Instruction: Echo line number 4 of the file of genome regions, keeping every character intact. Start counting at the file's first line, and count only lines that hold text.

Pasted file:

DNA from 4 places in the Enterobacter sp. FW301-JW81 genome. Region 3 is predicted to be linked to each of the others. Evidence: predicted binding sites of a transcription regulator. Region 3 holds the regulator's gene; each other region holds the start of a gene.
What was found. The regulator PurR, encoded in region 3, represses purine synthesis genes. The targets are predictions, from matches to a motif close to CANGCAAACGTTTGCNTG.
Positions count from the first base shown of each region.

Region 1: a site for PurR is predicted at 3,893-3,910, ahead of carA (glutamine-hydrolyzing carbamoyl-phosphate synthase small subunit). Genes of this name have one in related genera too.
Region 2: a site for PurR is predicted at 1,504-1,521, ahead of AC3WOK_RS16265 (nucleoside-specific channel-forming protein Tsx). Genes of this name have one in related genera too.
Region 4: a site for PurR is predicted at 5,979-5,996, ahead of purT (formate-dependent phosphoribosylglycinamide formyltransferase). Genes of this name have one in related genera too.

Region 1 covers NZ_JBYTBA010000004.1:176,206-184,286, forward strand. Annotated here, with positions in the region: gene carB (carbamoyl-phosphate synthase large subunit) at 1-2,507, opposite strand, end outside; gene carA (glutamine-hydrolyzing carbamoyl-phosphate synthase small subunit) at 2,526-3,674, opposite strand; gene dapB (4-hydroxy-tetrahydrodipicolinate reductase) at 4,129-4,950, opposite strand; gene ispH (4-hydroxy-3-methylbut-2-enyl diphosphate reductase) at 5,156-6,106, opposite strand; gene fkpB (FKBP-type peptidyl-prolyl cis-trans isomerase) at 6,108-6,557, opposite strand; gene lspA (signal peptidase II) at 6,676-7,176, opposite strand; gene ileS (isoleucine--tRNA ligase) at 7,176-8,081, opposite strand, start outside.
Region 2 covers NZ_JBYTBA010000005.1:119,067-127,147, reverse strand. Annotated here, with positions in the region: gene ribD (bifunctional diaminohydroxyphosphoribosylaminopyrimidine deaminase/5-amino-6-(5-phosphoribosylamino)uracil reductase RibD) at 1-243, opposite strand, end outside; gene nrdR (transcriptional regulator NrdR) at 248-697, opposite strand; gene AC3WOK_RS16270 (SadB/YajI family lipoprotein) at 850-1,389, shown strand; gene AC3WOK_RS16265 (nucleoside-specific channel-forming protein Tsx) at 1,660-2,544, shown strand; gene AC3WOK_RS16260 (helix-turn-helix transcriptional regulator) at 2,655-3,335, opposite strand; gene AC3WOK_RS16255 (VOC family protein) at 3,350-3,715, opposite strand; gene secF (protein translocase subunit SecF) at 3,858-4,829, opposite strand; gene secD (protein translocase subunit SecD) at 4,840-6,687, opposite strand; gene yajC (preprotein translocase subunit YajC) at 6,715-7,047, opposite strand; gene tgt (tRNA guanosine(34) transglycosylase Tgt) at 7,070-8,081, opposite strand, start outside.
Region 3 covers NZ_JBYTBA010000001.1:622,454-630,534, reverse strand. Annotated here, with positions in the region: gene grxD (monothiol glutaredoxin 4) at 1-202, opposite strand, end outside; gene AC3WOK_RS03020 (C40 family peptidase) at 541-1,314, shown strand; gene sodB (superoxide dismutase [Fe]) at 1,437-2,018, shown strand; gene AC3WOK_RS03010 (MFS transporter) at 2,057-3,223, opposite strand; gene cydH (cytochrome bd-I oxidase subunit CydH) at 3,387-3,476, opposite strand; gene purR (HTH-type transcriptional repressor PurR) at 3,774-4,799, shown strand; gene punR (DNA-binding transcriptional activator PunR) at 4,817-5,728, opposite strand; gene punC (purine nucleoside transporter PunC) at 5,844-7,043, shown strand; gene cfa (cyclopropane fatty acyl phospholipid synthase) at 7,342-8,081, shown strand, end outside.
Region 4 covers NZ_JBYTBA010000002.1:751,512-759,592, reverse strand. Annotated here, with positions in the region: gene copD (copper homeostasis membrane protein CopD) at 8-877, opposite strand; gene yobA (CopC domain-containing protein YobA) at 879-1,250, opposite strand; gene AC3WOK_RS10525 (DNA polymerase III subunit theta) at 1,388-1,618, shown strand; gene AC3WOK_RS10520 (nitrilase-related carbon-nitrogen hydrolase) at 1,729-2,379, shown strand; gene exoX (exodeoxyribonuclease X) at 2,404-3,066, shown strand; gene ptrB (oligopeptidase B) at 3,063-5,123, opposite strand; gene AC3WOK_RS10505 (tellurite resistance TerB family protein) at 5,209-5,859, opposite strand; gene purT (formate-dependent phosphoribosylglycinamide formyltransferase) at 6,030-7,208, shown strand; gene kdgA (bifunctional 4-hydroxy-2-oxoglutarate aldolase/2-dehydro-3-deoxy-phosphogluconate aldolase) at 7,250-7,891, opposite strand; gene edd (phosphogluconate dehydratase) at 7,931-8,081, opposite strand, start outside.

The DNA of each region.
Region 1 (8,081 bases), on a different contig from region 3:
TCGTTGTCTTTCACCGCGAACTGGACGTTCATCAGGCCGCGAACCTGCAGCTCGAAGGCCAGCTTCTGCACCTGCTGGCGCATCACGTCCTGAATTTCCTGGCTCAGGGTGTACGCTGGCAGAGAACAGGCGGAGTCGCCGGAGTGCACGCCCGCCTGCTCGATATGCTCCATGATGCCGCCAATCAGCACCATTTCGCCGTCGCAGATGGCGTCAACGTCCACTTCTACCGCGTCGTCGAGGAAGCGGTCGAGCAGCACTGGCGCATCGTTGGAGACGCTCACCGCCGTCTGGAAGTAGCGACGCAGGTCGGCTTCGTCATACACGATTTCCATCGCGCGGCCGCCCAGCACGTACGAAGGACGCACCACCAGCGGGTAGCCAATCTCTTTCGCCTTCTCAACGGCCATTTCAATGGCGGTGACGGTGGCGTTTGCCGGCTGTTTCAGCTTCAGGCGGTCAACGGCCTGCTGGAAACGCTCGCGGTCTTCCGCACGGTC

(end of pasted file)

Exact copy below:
Region 1: a site for PurR is predicted at 3,893-3,910, ahead of carA (glutamine-hydrolyzing carbamoyl-phosphate synthase small subunit). Genes of this name have one in related genera too.